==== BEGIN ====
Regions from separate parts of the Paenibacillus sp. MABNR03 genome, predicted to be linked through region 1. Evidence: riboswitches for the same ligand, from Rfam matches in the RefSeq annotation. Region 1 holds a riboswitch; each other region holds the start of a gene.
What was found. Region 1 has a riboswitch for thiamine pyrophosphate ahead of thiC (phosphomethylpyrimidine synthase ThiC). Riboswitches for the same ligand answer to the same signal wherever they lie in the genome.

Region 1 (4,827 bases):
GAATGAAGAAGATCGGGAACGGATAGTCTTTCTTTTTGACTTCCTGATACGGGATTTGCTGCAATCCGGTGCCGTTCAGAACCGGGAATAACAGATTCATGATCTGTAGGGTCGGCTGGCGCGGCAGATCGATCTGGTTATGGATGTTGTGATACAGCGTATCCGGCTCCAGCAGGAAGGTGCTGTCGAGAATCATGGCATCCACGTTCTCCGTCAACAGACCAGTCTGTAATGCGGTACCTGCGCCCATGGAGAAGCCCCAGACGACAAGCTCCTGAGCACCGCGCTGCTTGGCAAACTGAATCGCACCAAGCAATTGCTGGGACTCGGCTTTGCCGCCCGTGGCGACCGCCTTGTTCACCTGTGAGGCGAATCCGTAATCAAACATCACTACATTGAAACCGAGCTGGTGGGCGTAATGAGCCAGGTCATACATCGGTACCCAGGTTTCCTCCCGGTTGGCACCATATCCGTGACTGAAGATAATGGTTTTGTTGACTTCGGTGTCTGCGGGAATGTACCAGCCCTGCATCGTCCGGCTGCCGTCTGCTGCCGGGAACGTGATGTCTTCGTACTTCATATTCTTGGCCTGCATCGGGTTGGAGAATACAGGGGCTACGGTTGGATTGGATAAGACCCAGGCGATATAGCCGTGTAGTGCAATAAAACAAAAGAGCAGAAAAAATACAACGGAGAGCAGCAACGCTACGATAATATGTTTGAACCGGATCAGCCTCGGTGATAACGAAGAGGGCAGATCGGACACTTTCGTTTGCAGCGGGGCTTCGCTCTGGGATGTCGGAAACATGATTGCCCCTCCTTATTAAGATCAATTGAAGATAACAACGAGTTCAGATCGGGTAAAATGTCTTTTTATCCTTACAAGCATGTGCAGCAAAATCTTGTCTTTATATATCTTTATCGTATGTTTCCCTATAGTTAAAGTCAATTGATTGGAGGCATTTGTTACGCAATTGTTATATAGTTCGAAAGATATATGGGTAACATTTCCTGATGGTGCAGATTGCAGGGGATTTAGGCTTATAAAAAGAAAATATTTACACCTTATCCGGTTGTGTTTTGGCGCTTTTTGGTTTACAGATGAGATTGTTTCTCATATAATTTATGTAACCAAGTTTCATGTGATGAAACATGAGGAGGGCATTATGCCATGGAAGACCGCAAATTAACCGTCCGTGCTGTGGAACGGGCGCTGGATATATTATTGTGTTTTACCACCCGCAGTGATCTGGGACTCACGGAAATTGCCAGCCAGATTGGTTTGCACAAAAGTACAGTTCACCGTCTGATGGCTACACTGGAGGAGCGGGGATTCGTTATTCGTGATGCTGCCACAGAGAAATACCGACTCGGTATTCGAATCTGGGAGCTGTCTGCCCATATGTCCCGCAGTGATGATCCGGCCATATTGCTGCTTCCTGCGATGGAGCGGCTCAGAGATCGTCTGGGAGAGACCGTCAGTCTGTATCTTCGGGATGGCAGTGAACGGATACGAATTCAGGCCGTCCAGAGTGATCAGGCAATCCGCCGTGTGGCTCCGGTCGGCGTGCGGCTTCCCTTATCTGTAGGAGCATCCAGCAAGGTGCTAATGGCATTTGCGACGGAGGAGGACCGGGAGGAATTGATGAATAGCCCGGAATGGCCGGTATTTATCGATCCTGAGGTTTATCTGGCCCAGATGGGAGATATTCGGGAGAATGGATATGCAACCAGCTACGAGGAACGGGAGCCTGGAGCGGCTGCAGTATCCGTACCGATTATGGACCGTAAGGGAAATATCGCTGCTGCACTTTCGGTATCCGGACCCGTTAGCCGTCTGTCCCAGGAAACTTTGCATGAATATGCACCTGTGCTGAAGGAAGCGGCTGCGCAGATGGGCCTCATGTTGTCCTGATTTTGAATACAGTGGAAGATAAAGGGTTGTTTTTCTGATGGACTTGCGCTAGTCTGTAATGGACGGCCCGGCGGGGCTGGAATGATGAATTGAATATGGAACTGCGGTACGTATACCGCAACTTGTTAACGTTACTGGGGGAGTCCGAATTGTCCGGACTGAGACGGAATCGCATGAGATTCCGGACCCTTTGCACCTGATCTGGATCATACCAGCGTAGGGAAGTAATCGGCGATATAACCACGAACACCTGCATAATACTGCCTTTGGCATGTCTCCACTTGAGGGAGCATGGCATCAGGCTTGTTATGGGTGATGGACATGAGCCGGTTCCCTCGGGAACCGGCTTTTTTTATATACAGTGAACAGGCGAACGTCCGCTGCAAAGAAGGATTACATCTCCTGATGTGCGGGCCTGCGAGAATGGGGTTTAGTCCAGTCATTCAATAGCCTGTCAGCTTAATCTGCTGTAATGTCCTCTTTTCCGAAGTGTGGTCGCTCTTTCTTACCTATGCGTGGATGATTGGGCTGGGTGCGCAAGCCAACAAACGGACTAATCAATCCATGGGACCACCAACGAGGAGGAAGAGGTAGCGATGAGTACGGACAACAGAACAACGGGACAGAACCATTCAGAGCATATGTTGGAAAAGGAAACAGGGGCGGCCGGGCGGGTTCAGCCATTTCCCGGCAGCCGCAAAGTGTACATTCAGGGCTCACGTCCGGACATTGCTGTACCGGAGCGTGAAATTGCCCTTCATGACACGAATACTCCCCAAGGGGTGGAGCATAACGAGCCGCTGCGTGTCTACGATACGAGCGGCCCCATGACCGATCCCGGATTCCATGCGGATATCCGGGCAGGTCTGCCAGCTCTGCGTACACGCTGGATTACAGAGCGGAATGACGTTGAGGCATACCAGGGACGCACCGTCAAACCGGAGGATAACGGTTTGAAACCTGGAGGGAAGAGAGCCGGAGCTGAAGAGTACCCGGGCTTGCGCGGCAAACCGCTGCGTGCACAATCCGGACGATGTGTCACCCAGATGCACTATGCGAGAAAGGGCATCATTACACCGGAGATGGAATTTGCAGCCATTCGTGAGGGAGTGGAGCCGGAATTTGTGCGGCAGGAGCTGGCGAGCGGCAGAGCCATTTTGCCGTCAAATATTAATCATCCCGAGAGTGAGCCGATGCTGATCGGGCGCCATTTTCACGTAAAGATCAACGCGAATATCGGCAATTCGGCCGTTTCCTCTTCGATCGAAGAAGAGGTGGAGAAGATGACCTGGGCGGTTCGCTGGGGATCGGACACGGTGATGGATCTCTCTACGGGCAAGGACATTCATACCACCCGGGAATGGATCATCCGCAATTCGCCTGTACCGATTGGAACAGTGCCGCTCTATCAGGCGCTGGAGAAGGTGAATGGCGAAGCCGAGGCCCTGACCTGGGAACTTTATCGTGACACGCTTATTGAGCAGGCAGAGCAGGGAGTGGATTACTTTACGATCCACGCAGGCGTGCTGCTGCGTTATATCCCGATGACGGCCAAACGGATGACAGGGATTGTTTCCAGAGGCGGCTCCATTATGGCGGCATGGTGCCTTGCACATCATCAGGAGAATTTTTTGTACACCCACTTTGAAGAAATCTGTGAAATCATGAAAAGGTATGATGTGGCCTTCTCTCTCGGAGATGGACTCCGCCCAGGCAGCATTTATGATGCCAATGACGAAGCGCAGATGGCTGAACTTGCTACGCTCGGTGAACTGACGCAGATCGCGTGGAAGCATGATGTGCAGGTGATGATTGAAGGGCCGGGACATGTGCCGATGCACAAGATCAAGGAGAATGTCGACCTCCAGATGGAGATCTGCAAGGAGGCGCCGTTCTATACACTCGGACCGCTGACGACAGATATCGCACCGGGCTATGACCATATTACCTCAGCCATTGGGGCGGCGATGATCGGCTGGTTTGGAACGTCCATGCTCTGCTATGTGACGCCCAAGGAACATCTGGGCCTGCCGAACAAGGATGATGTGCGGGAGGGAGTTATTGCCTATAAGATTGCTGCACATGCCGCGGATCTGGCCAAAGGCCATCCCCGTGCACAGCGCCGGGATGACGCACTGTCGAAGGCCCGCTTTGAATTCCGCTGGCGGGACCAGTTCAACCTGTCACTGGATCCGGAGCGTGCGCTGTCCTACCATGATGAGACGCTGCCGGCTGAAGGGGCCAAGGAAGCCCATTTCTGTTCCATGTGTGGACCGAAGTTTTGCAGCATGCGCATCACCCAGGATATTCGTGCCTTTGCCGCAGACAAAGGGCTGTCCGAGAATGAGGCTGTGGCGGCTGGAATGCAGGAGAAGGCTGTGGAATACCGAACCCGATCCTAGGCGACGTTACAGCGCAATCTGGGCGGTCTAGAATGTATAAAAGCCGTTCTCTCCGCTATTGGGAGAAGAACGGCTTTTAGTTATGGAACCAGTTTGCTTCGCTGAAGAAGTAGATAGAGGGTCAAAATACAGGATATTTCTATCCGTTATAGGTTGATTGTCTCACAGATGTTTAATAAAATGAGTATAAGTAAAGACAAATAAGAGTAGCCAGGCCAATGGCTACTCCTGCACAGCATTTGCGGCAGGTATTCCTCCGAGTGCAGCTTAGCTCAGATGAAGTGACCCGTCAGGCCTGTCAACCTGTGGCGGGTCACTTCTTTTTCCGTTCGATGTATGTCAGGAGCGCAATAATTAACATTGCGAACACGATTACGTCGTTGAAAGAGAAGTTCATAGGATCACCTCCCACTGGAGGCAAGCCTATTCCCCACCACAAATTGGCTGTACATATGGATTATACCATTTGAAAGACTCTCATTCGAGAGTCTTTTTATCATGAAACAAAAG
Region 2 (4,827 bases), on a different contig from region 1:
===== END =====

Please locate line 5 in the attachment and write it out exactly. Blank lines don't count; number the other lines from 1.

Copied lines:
Region 2 (4,827 bases), on a different contig from region 1: